Resident Evil Village Being Described As Open World, Metroidvania Game

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Thanks to a generous helping of new information provided at last week’s showcase, horror fans now have a much better idea of how Resident Evil Village will feel to play.

Adopting the same first-person perspective as its predecessor, the eighth installment sees Ethan Winters and his wife Mia facing an all-new nightmare in what was supposed to be a quiet getaway in the remote European countryside. With the full picture unlikely to reveal itself until the sequel arrives this spring, all we can do right now is speculate with regard to major story beats, but suffice it to say the driving force behind Ethan’s actions here has to do with the retrieval of his stolen daughter.

Chances are, Lady Dimitrescu (AKA the Tall Lady) is directly involved in the child’s disappearance and only by making his way through a township populated with all sorts of horrors will the protagonist be able to set up a meeting with the former. Interestingly, however, recent amendments to Village‘s SteamDB page suggest that the road to victory won’t be linear but one with multiple opportunities to stray off the beaten path.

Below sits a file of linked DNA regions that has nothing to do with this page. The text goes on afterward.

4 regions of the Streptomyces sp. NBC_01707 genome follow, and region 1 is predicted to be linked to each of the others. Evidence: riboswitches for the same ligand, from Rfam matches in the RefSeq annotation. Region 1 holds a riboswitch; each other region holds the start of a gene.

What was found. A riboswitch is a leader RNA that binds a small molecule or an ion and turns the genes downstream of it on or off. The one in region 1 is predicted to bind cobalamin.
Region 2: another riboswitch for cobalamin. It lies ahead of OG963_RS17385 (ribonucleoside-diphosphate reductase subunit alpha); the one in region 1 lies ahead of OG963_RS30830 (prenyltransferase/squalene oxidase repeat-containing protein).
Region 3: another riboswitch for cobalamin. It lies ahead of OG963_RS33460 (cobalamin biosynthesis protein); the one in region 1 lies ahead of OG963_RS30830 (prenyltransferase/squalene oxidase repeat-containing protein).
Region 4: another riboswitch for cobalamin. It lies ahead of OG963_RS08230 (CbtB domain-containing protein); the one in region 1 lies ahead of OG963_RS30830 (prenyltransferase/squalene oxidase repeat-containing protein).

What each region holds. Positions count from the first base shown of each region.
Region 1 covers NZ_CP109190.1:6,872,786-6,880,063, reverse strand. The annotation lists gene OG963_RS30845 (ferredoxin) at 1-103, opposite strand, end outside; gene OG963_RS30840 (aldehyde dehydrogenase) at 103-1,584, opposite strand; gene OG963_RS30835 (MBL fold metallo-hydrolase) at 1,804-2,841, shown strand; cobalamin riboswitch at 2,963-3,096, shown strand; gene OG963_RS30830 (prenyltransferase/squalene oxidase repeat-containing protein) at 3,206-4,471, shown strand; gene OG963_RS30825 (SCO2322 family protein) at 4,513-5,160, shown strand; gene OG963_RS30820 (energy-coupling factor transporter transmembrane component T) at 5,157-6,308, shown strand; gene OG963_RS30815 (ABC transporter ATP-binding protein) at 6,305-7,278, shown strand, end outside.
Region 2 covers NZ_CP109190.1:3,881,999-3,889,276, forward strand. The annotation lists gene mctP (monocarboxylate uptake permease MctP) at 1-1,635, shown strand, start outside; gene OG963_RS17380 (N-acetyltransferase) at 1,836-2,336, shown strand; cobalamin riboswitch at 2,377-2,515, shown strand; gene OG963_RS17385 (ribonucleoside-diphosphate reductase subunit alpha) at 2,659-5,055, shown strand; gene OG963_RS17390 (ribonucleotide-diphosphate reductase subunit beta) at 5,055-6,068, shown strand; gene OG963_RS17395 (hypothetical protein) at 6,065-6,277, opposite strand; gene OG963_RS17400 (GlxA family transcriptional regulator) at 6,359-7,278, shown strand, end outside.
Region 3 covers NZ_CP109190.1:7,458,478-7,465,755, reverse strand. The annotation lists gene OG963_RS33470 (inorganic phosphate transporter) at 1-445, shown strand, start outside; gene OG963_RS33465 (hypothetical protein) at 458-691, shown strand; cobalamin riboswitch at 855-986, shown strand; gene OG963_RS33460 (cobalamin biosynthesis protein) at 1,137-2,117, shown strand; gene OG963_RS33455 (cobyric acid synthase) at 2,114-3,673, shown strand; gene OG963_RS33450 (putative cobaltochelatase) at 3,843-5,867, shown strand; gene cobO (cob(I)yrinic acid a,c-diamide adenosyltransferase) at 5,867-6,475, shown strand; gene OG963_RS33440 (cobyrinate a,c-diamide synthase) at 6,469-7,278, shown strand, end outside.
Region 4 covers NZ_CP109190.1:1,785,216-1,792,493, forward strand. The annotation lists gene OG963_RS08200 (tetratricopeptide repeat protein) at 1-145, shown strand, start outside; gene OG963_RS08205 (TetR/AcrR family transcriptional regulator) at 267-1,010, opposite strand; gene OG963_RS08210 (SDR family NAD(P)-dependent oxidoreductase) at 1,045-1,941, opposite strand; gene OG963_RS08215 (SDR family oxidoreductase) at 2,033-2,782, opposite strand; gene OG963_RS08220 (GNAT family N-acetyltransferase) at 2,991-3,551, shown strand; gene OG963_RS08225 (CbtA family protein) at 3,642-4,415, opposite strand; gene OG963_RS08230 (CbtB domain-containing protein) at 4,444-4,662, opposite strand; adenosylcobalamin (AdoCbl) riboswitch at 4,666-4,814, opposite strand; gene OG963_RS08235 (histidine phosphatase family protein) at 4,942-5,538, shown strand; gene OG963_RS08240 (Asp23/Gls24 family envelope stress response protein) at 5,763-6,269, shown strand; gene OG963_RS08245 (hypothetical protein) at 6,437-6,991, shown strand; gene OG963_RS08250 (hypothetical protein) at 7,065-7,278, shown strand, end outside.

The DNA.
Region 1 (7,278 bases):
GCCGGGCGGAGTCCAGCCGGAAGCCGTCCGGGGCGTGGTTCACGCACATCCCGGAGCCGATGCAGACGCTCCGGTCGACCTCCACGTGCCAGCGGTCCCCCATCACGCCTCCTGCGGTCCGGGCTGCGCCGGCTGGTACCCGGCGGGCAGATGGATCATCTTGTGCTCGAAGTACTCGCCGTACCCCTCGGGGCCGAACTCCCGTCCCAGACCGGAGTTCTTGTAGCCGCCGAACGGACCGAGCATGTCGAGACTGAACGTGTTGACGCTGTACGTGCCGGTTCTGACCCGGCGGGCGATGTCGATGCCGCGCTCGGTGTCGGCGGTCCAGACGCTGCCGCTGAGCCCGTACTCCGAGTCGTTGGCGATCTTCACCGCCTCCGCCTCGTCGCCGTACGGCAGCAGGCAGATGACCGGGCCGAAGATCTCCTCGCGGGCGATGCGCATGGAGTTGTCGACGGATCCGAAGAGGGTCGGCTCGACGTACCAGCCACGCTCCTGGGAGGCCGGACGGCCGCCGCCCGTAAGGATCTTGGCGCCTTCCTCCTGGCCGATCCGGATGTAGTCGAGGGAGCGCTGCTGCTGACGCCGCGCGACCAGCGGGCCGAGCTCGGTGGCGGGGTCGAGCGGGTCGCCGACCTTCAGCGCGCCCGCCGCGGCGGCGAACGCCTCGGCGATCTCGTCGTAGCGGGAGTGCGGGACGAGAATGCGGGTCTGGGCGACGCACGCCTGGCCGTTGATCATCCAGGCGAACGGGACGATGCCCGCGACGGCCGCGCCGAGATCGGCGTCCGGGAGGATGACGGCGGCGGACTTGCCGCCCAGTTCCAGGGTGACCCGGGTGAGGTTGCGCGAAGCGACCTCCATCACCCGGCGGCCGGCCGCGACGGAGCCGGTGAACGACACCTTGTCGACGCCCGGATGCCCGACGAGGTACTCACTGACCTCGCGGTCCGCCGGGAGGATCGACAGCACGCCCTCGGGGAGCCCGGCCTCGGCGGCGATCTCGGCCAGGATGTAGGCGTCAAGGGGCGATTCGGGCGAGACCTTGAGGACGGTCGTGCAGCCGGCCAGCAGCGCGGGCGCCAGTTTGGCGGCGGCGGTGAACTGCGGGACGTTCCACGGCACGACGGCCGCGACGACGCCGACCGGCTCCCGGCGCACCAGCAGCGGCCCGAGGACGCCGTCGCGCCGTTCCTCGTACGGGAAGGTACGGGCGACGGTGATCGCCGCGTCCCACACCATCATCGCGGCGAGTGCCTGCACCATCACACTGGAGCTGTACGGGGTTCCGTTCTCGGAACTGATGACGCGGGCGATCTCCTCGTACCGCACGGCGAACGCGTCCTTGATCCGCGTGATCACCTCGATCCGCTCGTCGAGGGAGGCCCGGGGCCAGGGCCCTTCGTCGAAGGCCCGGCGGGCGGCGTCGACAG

Just how expansive the game world will be isn’t clear, but according to additional details provided by AestheticGamer over on Twitter, Capcom is internally comparing level design to that of a Metroidvania (i.e. revisiting locations with newfound items or abilities to unlock previously inaccessible areas). “Resident Evil Village has a sorta small open-world design, Metroidvania is the word the team uses,” they say, adding, “there’s more of a focus on exploration, every area connecting & returning to areas than most RE games.”

Assuming all of the above is accurate – and judging by AestheticGamer’s track record, we’d be surprised if it wasn’t – players will have plenty of reason to explore every nook and cranny of Resident Evil Village when it arrives on May 7th for current and last-gen consoles as well as PC. Pre-orders for several editions are open now, one of which will set you back a whopping $1800. See here for further details.

Source: SteamDB

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